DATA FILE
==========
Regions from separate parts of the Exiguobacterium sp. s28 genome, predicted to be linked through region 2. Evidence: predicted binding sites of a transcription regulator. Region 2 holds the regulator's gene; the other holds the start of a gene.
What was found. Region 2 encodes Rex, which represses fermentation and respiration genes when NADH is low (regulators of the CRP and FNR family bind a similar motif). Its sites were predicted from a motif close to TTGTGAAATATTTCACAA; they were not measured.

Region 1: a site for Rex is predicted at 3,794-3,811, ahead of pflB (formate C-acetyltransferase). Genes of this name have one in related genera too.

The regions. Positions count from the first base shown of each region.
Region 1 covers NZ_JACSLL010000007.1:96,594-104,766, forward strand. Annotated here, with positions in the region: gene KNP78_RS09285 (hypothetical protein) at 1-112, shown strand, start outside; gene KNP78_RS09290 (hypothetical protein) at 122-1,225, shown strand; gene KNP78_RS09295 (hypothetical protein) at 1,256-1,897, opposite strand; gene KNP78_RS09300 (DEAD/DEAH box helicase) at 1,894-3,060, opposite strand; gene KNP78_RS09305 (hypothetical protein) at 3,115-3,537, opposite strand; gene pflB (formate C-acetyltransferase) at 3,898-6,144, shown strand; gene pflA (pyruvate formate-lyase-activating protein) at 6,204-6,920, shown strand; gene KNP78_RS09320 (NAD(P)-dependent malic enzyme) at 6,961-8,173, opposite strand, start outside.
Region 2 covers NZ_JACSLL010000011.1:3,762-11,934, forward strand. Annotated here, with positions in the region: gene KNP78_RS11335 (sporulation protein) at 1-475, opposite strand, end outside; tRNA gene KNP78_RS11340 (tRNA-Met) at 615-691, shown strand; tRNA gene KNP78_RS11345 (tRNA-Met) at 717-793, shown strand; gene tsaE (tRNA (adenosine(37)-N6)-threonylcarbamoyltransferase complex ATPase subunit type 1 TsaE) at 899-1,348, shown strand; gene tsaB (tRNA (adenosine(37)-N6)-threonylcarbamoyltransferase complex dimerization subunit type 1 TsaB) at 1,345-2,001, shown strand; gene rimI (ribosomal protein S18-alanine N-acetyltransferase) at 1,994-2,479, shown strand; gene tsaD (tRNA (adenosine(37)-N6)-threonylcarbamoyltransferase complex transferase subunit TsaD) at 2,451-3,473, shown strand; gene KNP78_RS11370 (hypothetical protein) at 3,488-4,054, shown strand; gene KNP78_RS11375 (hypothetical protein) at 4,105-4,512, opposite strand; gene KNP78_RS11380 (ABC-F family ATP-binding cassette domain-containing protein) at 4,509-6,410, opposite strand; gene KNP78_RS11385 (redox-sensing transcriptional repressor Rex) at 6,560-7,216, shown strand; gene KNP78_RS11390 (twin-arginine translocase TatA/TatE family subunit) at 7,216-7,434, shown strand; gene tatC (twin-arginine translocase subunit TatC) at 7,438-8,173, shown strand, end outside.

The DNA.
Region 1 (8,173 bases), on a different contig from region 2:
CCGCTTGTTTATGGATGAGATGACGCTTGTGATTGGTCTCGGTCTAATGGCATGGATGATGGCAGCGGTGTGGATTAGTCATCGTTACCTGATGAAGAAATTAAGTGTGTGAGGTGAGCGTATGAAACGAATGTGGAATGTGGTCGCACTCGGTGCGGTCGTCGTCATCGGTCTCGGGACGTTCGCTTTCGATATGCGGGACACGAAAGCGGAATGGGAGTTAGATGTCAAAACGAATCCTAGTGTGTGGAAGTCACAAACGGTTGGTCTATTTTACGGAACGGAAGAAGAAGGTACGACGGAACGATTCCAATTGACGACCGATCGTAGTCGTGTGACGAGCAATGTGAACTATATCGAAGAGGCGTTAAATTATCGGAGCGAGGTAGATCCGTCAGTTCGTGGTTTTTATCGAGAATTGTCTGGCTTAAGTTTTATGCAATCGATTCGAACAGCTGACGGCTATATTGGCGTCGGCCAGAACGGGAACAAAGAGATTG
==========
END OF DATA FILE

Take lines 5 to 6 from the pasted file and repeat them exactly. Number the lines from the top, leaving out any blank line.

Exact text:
Region 1 covers NZ_JACSLL010000007.1:96,594-104,766, forward strand. Annotated here, with positions in the region: gene KNP78_RS09285 (hypothetical protein) at 1-112, shown strand, start outside; gene KNP78_RS09290 (hypothetical protein) at 122-1,225, shown strand; gene KNP78_RS09295 (hypothetical protein) at 1,256-1,897, opposite strand; gene KNP78_RS09300 (DEAD/DEAH box helicase) at 1,894-3,060, opposite strand; gene KNP78_RS09305 (hypothetical protein) at 3,115-3,537, opposite strand; gene pflB (formate C-acetyltransferase) at 3,898-6,144, shown strand; gene pflA (pyruvate formate-lyase-activating protein) at 6,204-6,920, shown strand; gene KNP78_RS09320 (NAD(P)-dependent malic enzyme) at 6,961-8,173, opposite strand, start outside.
Region 2 covers NZ_JACSLL010000011.1:3,762-11,934, forward strand. Annotated here, with positions in the region: gene KNP78_RS11335 (sporulation protein) at 1-475, opposite strand, end outside; tRNA gene KNP78_RS11340 (tRNA-Met) at 615-691, shown strand; tRNA gene KNP78_RS11345 (tRNA-Met) at 717-793, shown strand; gene tsaE (tRNA (adenosine(37)-N6)-threonylcarbamoyltransferase complex ATPase subunit type 1 TsaE) at 899-1,348, shown strand; gene tsaB (tRNA (adenosine(37)-N6)-threonylcarbamoyltransferase complex dimerization subunit type 1 TsaB) at 1,345-2,001, shown strand; gene rimI (ribosomal protein S18-alanine N-acetyltransferase) at 1,994-2,479, shown strand; gene tsaD (tRNA (adenosine(37)-N6)-threonylcarbamoyltransferase complex transferase subunit TsaD) at 2,451-3,473, shown strand; gene KNP78_RS11370 (hypothetical protein) at 3,488-4,054, shown strand; gene KNP78_RS11375 (hypothetical protein) at 4,105-4,512, opposite strand; gene KNP78_RS11380 (ABC-F family ATP-binding cassette domain-containing protein) at 4,509-6,410, opposite strand; gene KNP78_RS11385 (redox-sensing transcriptional repressor Rex) at 6,560-7,216, shown strand; gene KNP78_RS11390 (twin-arginine translocase TatA/TatE family subunit) at 7,216-7,434, shown strand; gene tatC (twin-arginine translocase subunit TatC) at 7,438-8,173, shown strand, end outside.